Warriors and Public Servants

My father died this past February. After several years of slow decline, he passed away free of pain, surrounded by three generations of family, and confident of life everlasting in Jesus Christ. Those circumstances, along with the enduring good bonds he helped instill in our family, made the visitation and services that followed less difficult.

The only glitch, for me, came at the interment, where the funeral director, an able and friendly man, sat waiting to present my mother with the American flag that was my father’s due as a four-year veteran of the World War II Army Air Corps. Given the careful planning we had put into all the other ceremonies, I thought it awkward to have this moment just happen, and so– though not the least in antiwar sentiments among those present–I gave forth with a few remarks. They were not scripted, and not among the most coherent I have ever uttered.

That awkwardness came back to mind a few weeks ago at the news of the death of the Reverend Harold Dekker. Rev. Dekker deserves mention in these pages in part because he was a friend and colleague of the cluster of men who, fifty-five years ago, founded Perspectives magazine’s forerunner, the Reformed Journal. With some of them he served on the faculty at Calvin Theological Seminary, where he taught missiology. He was also sometime radio preacher for the Christian Reformed Church’s Back to God Hour and spent several terms on the Grand Rapids City Commission. In these posts and as co-founder of the intentionally multiracial Grace CRC in Grand Rapids, he was particularly concerned with opening his church up to and securing justice for African Americans, whose “great migration” to the urban North was climaxing in the 1950s and ’60s. Harold Dekker wanted to get the CRC out of its ghetto–and make sure that African Americans were not boxed up in one of their own.

That effort did not always win him favor. Neither did his forthright critique, in the Christmas 1962 issue of the Journal, of the way that Christian Reformed people generally understood the doctrine of limited atonement. Indeed, this piece might have been the single most controversial article the Journal published over its fortyyear history. Arguably, the firestorm he set off began a revolution in CRC theology; it certainly changed the way the denomination would thereafter deal with theological controversy.

What does all this have to do with awkwardness about American flags at funeral ceremonies? Simply this. People like Harold Dekker and the Journal’s founders were progressives in their place and time, and, almost to a man, they were military veterans. Harold Dekker was one, and the last surviving, of thirty-five military chaplains the CRC commissioned during World War II. For a peacenik like me who wants to be “progressive” in his own place and time, the hard truth is that this generation’s progressivism did not rise in spite of but in good part out of their military experience. Not that they became gung-ho patriots of the militarist stripe. Virtually all the teachers and pastors I know who are or were veterans viewed war with sadness and showed marked skepticism about armed adventurism abroad, especially under American colors. This was true even of my father, who never ever voted Democratic unless unbearable circumstances, like Richard Nixon in 1972, forced his hand. For the likes of him–and, I suspect, for Rev. Dekker–military service was hard duty one had to bear as part of a common obligation, not the macho game that the enthusiasts for preemptive war currently ruling in and about the White House indulge at safe distance while the less privileged suffer the consequences.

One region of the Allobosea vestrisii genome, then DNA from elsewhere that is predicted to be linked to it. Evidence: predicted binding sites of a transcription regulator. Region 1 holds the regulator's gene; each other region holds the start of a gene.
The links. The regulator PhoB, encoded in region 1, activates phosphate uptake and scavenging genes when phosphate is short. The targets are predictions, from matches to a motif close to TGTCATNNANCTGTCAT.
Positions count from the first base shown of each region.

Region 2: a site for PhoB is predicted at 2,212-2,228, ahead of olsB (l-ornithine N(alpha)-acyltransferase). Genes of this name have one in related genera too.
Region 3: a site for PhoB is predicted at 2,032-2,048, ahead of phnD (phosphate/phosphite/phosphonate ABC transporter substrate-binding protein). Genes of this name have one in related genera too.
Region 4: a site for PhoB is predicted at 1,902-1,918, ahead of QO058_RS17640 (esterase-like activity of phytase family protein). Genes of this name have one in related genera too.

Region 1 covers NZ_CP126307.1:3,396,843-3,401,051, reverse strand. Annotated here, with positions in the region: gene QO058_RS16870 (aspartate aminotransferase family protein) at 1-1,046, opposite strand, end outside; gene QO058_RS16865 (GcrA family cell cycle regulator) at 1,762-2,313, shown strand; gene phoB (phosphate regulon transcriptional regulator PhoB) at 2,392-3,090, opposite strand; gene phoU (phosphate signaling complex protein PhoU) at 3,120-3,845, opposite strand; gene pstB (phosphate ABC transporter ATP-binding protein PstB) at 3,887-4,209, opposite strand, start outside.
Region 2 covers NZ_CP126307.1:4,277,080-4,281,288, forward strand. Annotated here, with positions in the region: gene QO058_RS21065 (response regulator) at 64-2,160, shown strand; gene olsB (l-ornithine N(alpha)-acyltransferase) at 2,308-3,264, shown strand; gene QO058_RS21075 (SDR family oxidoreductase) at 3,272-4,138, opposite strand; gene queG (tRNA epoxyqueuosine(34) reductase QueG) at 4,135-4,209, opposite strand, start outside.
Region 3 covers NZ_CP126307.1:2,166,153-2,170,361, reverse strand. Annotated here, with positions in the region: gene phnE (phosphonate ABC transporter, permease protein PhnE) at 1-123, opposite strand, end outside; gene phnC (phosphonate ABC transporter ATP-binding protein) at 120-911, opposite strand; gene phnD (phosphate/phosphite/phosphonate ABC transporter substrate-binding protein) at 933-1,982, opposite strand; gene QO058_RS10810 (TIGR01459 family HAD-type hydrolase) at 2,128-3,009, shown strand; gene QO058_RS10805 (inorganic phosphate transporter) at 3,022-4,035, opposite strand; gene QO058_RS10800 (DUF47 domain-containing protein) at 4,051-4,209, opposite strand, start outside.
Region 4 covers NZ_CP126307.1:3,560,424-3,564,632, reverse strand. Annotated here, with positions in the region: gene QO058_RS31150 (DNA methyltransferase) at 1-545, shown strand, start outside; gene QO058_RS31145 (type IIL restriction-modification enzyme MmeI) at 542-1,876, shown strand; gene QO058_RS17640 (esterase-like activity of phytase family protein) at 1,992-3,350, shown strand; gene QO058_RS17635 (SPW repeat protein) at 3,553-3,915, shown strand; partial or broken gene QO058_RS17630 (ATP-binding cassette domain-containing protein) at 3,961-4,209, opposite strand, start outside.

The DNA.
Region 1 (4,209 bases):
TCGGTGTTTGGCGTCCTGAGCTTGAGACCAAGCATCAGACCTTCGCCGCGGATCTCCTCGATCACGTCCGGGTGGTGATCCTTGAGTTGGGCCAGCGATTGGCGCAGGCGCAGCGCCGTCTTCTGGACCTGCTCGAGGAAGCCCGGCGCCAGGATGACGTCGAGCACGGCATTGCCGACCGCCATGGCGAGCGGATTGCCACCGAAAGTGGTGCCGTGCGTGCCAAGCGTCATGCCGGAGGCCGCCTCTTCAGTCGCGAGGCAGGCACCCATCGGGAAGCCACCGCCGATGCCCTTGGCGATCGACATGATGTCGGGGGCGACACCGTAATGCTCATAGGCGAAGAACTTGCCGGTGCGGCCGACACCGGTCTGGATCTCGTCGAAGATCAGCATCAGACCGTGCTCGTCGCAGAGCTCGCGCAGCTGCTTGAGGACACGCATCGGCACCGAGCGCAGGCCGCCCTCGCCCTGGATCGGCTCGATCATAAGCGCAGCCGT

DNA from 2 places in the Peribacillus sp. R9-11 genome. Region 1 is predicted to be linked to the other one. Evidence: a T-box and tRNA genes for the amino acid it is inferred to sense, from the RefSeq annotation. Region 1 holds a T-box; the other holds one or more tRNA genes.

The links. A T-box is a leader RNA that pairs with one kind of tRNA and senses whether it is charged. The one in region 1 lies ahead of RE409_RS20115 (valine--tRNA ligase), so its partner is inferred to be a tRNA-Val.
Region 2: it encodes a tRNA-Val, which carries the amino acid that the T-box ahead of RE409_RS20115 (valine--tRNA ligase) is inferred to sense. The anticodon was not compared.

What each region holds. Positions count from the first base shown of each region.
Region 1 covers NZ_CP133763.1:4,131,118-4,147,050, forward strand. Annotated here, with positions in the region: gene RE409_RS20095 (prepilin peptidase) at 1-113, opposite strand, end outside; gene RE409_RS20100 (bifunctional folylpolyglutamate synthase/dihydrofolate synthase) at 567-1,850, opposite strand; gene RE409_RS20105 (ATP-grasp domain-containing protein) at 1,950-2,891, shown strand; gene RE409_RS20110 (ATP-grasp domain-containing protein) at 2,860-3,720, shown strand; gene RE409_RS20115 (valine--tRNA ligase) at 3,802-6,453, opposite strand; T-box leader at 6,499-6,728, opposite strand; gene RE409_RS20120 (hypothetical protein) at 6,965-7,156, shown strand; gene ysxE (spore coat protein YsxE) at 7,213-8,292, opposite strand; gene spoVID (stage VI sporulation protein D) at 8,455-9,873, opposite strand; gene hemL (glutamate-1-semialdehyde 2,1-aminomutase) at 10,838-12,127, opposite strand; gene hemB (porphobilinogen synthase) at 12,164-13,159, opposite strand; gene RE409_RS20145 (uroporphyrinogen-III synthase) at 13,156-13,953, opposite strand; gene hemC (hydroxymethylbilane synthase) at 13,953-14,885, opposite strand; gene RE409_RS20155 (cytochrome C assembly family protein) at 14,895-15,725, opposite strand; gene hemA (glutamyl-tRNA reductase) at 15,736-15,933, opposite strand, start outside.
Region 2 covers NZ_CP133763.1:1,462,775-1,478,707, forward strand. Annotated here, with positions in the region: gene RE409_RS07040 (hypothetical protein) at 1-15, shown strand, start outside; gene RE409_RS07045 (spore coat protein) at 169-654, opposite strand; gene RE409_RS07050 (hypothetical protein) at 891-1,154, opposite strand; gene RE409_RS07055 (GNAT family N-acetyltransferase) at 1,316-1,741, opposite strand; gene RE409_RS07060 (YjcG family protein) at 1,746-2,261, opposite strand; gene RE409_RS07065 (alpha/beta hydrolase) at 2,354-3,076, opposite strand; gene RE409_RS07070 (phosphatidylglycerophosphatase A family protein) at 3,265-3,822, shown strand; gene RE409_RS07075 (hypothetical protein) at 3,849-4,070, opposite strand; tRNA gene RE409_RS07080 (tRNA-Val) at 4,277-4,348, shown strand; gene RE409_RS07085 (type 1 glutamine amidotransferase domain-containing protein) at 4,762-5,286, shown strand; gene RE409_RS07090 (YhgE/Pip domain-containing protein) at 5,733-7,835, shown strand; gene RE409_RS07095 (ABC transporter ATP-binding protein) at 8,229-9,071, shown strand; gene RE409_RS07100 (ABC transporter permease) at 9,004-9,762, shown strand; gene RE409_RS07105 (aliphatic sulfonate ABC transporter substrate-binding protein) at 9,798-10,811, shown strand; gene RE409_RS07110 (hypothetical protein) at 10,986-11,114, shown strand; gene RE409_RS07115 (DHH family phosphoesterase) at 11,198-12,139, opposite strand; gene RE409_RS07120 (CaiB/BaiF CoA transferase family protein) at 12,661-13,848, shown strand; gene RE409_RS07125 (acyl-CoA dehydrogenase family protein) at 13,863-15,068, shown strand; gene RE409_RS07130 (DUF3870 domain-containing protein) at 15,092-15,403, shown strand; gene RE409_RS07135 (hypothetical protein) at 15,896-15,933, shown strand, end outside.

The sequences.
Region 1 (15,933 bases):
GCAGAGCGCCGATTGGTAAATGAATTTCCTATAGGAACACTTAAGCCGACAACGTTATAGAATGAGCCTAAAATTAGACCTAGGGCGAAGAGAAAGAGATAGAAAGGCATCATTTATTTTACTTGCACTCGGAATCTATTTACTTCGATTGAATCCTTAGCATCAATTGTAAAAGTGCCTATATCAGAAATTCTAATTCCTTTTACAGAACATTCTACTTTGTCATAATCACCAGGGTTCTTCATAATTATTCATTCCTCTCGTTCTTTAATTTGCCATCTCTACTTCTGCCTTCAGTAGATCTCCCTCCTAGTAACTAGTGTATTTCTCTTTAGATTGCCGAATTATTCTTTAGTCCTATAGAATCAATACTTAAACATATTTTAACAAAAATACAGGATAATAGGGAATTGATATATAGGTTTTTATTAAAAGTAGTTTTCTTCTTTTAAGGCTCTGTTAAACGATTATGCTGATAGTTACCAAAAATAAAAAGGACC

Yet for my father, for Harold Dekker, and for many more of their generation, military service was the thing, and the key thing, that got them out of their provincial upbringings and out into a wider world. They would respond in different ways and with different views, but they–along with the church and communities they served– would never be the same again. Fortunately, for many of them war duty was not the end but the beginning of a whole lifetime of public service, be it in formal office as with Rev. Dekker or in ordinary, endless volunteer work as with my father. Indeed, for them such local engagements went some way to redeeming the years lost in horror and bloodshed or in just plain loneliness.

I wonder whether my generation, with all our talk of peace and justice, will match their record of actual good works. The two draft-dodging presidents that our cohort has so far produced, Clinton and Bush II, give a mixed augury. But then, our key test may be approaching, right over the horizon.

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This issue of Perspectives features three articles on economic issues, a subject not likely to diminish in importance for North American Christians in the next few years. Todd Steen and Steve VanderVeen’s suggestion for how Christians might respond to the rise of mega-merchants like Wal-Mart highlights the notion of covenant. Just that is the theme of the declaration issued by the General Council of the World Alliance of Reformed Churches in 2004, with which the three denominations to which most Perspectives readers belong (the Reformed Church in America, the Presbyterian Church USA, and the Christian Reformed Church) are affiliated. Finally, we excerpt some of Carrie A. Miles’ new book, The Redemption of Love, which, alluding to the politics of “family values,” proposes ways that “marriage and family” can be “rescued from the economics of a fallen world.” We conclude with two valedictories: a review of the last play to be produced at the old Guthrie Theater in Minneapolis, and part of the sermon preached at Harold Dekker’s funeral. As always, we welcome your contributions and responses.

James Bratt is professor of history at Calvin College in Grand Rapids, Michigan, and co-editor of Perspectives.